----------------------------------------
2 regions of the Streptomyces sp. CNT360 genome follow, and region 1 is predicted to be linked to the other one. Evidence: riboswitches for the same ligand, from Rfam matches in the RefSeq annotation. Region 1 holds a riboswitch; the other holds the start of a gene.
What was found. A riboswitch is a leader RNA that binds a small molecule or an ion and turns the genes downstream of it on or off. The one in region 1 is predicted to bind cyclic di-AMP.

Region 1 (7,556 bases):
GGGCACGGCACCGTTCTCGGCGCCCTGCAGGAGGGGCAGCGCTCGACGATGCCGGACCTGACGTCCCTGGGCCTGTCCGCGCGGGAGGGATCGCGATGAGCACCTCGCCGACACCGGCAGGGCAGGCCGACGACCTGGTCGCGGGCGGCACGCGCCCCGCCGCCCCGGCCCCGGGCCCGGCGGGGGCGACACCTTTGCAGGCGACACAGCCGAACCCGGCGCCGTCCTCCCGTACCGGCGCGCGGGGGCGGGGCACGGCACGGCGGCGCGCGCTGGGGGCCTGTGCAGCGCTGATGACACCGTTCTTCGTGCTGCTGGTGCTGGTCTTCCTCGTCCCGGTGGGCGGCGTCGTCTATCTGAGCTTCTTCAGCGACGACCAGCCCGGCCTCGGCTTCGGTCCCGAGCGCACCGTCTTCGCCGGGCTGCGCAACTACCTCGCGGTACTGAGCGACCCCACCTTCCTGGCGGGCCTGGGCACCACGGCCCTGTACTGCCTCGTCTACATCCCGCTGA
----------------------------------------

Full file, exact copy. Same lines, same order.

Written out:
2 regions of the Streptomyces sp. CNT360 genome follow, and region 1 is predicted to be linked to the other one. Evidence: riboswitches for the same ligand, from Rfam matches in the RefSeq annotation. Region 1 holds a riboswitch; the other holds the start of a gene.
What was found. A riboswitch is a leader RNA that binds a small molecule or an ion and turns the genes downstream of it on or off. The one in region 1 is predicted to bind cyclic di-AMP.

Region 1 (7,556 bases):
GGGCACGGCACCGTTCTCGGCGCCCTGCAGGAGGGGCAGCGCTCGACGATGCCGGACCTGACGTCCCTGGGCCTGTCCGCGCGGGAGGGATCGCGATGAGCACCTCGCCGACACCGGCAGGGCAGGCCGACGACCTGGTCGCGGGCGGCACGCGCCCCGCCGCCCCGGCCCCGGGCCCGGCGGGGGCGACACCTTTGCAGGCGACACAGCCGAACCCGGCGCCGTCCTCCCGTACCGGCGCGCGGGGGCGGGGCACGGCACGGCGGCGCGCGCTGGGGGCCTGTGCAGCGCTGATGACACCGTTCTTCGTGCTGCTGGTGCTGGTCTTCCTCGTCCCGGTGGGCGGCGTCGTCTATCTGAGCTTCTTCAGCGACGACCAGCCCGGCCTCGGCTTCGGTCCCGAGCGCACCGTCTTCGCCGGGCTGCGCAACTACCTCGCGGTACTGAGCGACCCCACCTTCCTGGCGGGCCTGGGCACCACGGCCCTGTACTGCCTCGTCTACATCCCGCTGA